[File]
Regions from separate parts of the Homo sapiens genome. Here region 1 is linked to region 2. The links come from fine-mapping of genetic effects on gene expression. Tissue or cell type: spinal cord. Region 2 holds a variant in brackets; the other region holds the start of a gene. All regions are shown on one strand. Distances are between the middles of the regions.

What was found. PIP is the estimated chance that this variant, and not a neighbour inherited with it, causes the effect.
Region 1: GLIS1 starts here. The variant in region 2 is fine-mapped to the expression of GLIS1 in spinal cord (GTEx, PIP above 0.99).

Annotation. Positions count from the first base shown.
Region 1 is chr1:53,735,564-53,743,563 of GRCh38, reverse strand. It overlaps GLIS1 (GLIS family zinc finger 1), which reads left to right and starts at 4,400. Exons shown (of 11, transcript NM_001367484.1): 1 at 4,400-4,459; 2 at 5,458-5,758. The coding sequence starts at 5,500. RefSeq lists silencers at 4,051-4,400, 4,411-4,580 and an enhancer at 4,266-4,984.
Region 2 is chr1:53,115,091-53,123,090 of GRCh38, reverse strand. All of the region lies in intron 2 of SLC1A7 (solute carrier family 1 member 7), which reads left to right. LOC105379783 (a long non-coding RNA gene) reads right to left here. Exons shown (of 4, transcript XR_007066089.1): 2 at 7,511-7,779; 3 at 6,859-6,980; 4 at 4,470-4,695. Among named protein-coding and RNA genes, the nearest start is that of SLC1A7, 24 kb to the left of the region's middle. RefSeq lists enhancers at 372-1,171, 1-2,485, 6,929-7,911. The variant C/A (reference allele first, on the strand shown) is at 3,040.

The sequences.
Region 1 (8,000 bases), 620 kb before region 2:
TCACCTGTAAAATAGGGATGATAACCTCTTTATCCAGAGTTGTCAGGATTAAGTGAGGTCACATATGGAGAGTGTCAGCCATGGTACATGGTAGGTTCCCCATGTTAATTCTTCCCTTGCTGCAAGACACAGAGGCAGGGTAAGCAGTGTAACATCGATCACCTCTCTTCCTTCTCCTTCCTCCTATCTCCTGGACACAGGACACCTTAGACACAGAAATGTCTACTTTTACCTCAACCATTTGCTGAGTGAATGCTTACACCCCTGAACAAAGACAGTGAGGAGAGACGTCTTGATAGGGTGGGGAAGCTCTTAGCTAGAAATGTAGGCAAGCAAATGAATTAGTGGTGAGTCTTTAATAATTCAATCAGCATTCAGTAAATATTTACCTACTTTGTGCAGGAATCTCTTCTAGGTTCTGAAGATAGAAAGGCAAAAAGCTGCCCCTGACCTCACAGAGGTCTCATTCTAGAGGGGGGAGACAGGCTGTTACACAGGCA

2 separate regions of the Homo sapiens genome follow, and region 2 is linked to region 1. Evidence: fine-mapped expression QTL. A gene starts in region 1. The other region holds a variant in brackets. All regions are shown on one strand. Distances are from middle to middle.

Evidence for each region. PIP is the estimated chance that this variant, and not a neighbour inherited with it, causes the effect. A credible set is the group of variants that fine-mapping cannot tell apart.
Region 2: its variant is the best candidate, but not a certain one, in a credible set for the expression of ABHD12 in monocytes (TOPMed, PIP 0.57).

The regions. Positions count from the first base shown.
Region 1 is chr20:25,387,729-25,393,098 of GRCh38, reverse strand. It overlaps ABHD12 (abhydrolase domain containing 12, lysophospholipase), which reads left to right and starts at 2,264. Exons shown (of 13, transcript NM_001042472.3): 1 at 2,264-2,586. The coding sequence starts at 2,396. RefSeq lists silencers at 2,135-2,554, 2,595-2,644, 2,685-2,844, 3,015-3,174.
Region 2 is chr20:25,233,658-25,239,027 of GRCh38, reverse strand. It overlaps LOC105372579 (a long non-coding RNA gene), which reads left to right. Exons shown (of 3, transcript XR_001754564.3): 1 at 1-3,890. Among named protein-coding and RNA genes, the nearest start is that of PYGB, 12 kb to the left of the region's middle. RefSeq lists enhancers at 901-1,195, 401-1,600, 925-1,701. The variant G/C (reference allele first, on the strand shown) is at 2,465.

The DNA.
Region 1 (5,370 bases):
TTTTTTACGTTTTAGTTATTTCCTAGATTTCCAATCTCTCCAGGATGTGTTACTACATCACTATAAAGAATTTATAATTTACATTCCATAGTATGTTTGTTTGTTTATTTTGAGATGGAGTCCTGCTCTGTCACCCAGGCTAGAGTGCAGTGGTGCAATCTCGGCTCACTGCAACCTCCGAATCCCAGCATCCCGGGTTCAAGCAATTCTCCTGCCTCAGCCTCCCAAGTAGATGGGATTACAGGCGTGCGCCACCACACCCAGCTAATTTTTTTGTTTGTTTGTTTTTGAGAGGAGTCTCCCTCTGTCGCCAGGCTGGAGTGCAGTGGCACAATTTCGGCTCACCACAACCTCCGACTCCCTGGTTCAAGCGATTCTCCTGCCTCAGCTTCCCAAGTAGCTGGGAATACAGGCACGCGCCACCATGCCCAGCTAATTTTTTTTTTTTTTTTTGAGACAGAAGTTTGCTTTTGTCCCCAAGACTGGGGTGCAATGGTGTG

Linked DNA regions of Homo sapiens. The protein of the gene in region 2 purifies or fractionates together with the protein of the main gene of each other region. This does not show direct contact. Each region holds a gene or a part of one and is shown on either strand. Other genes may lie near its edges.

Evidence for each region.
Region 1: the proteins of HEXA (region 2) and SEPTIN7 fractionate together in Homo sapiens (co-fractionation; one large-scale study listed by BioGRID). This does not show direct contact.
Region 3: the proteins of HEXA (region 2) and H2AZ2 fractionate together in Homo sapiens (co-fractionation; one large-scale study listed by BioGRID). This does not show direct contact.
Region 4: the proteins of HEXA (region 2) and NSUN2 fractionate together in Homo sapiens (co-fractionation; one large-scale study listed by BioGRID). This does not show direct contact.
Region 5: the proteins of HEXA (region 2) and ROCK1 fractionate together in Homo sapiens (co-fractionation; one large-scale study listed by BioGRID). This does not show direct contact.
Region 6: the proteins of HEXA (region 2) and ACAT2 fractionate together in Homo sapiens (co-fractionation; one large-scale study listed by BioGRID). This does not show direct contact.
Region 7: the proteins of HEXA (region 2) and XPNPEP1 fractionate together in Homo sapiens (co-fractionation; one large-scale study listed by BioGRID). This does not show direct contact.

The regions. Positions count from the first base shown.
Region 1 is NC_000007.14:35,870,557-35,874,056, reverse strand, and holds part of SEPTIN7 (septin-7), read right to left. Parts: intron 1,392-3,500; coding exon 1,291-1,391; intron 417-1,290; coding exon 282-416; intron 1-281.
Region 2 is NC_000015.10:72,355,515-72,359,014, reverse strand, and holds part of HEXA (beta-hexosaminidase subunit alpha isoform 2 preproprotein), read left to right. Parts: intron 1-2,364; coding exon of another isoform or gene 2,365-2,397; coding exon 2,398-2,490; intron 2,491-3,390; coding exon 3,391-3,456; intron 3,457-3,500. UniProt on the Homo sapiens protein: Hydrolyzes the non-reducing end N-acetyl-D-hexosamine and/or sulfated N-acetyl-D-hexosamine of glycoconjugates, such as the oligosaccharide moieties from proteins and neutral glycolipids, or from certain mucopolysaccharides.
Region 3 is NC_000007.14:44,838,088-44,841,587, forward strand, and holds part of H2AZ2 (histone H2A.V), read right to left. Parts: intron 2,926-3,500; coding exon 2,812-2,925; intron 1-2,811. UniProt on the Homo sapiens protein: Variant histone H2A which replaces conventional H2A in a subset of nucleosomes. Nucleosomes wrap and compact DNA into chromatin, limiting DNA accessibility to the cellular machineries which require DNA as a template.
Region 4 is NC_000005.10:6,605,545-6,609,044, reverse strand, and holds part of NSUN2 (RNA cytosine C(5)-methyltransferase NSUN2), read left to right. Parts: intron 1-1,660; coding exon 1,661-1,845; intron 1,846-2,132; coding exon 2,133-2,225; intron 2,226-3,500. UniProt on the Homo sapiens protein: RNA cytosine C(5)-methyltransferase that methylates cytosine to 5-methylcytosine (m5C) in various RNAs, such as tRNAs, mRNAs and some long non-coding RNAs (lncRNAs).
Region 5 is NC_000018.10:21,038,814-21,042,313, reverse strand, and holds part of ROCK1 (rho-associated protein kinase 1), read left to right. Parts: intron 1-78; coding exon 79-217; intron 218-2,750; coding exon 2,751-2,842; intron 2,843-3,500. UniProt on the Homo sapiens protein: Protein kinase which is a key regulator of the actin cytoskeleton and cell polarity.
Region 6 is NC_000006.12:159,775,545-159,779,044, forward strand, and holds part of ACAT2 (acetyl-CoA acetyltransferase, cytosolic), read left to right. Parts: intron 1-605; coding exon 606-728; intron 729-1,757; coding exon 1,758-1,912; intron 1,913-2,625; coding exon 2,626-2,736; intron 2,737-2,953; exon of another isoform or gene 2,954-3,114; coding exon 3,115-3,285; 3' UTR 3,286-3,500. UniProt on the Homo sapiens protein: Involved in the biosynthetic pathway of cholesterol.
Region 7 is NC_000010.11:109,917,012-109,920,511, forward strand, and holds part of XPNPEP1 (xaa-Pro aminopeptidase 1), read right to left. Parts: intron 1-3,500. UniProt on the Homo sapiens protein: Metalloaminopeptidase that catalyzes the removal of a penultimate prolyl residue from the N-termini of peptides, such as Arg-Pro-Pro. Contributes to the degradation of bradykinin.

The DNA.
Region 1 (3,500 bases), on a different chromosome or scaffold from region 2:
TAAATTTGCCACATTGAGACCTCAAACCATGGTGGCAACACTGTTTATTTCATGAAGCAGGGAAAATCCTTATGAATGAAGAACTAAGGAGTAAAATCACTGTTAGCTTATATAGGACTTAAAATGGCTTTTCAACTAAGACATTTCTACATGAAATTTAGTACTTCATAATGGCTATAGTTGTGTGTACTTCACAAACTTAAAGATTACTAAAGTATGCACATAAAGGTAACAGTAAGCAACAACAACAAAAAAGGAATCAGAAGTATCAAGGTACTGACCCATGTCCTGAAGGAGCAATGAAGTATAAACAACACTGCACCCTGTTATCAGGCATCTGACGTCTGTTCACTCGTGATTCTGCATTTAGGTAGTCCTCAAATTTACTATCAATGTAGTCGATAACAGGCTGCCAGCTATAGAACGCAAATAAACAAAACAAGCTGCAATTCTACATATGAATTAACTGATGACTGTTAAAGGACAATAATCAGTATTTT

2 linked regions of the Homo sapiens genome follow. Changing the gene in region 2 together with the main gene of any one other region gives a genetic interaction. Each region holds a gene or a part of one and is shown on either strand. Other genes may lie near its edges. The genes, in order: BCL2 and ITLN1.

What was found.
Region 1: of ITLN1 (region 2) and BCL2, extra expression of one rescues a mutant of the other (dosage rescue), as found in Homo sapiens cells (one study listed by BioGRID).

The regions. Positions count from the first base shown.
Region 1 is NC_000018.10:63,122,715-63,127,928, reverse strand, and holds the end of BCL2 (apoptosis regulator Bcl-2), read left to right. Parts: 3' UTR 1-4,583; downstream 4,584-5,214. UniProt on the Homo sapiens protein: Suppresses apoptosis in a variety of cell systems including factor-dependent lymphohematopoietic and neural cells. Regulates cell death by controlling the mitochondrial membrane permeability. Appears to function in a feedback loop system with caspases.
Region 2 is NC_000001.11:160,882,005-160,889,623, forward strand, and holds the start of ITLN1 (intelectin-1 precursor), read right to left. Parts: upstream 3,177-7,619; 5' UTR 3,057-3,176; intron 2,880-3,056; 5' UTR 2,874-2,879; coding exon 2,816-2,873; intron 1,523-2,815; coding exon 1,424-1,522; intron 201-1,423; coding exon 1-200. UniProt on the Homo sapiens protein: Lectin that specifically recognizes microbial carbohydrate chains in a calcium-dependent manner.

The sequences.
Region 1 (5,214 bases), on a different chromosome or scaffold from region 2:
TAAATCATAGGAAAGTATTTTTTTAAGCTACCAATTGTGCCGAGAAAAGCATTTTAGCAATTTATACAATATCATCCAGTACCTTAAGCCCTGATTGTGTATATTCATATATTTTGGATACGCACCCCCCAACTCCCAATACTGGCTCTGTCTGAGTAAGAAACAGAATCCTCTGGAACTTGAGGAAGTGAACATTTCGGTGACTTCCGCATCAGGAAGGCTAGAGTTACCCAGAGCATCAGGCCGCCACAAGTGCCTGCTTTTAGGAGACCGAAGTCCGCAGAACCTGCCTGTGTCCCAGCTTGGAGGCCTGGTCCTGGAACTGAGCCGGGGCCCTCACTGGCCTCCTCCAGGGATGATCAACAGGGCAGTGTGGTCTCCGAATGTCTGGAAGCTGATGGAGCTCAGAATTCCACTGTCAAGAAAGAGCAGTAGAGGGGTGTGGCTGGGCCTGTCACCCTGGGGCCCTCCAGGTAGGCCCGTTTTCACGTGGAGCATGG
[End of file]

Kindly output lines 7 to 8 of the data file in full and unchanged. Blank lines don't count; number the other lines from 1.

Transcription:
The sequences.
Region 1 (8,000 bases), 620 kb before region 2: